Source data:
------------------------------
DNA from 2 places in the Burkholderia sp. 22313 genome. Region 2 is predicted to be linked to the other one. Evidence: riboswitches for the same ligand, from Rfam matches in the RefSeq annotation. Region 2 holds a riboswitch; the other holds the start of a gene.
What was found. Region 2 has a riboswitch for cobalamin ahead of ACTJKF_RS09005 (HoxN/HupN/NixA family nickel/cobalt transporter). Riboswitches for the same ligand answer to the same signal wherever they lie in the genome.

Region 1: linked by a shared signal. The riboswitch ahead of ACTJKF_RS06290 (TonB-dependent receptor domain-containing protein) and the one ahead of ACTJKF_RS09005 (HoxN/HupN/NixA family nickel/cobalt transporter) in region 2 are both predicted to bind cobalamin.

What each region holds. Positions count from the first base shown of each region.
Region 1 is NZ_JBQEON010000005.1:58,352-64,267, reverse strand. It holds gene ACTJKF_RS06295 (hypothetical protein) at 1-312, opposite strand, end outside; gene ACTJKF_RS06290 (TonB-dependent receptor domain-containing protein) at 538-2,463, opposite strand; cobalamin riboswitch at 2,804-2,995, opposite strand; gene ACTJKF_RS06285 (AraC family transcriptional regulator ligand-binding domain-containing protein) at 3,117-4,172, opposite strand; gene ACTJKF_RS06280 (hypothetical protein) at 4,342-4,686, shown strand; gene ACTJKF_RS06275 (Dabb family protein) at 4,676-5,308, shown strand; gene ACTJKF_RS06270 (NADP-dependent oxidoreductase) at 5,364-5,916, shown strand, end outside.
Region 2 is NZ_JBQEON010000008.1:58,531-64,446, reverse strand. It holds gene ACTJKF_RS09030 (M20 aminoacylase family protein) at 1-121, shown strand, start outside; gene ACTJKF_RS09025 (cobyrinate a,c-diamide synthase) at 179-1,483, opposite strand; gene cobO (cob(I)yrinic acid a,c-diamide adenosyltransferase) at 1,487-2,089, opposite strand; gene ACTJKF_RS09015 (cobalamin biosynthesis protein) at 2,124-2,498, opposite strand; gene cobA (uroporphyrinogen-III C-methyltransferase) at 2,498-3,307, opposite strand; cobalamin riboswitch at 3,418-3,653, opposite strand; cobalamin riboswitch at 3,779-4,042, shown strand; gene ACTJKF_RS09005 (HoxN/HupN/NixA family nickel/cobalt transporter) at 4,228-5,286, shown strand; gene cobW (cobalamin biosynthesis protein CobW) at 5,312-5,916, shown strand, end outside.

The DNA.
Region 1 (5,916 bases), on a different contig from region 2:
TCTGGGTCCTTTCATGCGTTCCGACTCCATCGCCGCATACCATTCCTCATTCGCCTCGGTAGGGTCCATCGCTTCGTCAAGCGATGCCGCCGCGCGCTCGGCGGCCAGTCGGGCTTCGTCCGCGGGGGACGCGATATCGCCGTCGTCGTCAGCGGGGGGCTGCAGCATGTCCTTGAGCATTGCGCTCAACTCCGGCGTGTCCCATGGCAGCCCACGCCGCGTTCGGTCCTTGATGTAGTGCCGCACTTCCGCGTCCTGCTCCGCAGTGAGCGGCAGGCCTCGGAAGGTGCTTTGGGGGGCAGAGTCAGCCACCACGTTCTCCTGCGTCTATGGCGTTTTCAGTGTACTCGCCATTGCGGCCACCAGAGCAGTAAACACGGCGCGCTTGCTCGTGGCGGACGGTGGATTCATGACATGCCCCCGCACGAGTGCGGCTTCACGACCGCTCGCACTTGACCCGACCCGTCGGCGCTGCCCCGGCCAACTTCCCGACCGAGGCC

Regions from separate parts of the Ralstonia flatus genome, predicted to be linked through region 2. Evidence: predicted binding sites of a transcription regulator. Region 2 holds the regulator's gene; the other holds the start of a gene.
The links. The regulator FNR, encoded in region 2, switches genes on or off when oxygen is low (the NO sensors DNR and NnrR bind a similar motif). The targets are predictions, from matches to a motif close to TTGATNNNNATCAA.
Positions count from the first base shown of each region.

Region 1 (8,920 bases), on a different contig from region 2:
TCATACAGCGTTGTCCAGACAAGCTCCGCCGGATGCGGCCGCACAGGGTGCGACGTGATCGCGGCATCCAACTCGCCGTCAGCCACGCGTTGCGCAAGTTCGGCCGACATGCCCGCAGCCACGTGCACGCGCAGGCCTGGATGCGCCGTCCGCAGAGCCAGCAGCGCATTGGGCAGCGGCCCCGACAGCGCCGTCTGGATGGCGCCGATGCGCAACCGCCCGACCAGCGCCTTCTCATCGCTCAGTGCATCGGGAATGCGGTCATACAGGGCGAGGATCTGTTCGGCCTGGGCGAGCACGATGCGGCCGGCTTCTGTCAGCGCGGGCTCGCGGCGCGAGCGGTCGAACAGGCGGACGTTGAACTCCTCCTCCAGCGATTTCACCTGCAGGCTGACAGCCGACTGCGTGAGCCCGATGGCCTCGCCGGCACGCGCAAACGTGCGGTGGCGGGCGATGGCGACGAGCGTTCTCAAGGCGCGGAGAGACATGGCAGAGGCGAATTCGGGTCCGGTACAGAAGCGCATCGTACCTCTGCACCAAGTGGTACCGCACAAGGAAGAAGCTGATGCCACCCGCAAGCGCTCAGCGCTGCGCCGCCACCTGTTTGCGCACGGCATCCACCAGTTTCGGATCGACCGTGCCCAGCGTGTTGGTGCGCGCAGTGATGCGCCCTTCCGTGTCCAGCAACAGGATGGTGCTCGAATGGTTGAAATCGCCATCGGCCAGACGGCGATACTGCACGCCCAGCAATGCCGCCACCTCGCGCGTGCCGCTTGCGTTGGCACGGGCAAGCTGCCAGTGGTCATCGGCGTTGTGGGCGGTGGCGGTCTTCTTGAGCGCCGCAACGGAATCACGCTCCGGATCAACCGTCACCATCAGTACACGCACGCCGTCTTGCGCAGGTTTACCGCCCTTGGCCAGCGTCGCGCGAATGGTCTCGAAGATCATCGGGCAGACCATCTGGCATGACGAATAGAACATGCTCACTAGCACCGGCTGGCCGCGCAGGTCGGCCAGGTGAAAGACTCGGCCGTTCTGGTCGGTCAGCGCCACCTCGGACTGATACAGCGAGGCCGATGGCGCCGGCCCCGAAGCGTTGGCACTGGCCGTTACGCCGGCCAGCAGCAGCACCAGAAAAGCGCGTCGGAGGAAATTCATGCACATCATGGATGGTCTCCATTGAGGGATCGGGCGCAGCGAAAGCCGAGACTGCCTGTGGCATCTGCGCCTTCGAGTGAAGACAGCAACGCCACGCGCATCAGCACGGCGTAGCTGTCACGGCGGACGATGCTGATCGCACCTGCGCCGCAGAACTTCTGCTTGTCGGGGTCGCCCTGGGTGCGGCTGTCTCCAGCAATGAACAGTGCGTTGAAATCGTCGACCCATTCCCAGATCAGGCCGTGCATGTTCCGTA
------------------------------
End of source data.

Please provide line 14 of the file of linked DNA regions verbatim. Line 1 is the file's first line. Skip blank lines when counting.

TCATACAGCGTTGTCCAGACAAGCTCCGCCGGATGCGGCCGCACAGGGTGCGACGTGATCGCGGCATCCAACTCGCCGTCAGCCACGCGTTGCGCAAGTTCGGCCGACATGCCCGCAGCCACGTGCACGCGCAGGCCTGGATGCGCCGTCCGCAGAGCCAGCAGCGCATTGGGCAGCGGCCCCGACAGCGCCGTCTGGATGGCGCCGATGCGCAACCGCCCGACCAGCGCCTTCTCATCGCTCAGTGCATCGGGAATGCGGTCATACAGGGCGAGGATCTGTTCGGCCTGGGCGAGCACGATGCGGCCGGCTTCTGTCAGCGCGGGCTCGCGGCGCGAGCGGTCGAACAGGCGGACGTTGAACTCCTCCTCCAGCGATTTCACCTGCAGGCTGACAGCCGACTGCGTGAGCCCGATGGCCTCGCCGGCACGCGCAAACGTGCGGTGGCGGGCGATGGCGACGAGCGTTCTCAAGGCGCGGAGAGACATGGCAGAGGCGAATTCGGGTCCGGTACAGAAGCGCATCGTACCTCTGCACCAAGTGGTACCGCACAAGGAAGAAGCTGATGCCACCCGCAAGCGCTCAGCGCTGCGCCGCCACCTGTTTGCGCACGGCATCCACCAGTTTCGGATCGACCGTGCCCAGCGTGTTGGTGCGCGCAGTGATGCGCCCTTCCGTGTCCAGCAACAGGATGGTGCTCGAATGGTTGAAATCGCCATCGGCCAGACGGCGATACTGCACGCCCAGCAATGCCGCCACCTCGCGCGTGCCGCTTGCGTTGGCACGGGCAAGCTGCCAGTGGTCATCGGCGTTGTGGGCGGTGGCGGTCTTCTTGAGCGCCGCAACGGAATCACGCTCCGGATCAACCGTCACCATCAGTACACGCACGCCGTCTTGCGCAGGTTTACCGCCCTTGGCCAGCGTCGCGCGAATGGTCTCGAAGATCATCGGGCAGACCATCTGGCATGACGAATAGAACATGCTCACTAGCACCGGCTGGCCGCGCAGGTCGGCCAGGTGAAAGACTCGGCCGTTCTGGTCGGTCAGCGCCACCTCGGACTGATACAGCGAGGCCGATGGCGCCGGCCCCGAAGCGTTGGCACTGGCCGTTACGCCGGCCAGCAGCAGCACCAGAAAAGCGCGTCGGAGGAAATTCATGCACATCATGGATGGTCTCCATTGAGGGATCGGGCGCAGCGAAAGCCGAGACTGCCTGTGGCATCTGCGCCTTCGAGTGAAGACAGCAACGCCACGCGCATCAGCACGGCGTAGCTGTCACGGCGGACGATGCTGATCGCACCTGCGCCGCAGAACTTCTGCTTGTCGGGGTCGCCCTGGGTGCGGCTGTCTCCAGCAATGAACAGTGCGTTGAAATCGTCGACCCATTCCCAGATCAGGCCGTGCATGTTCCGTA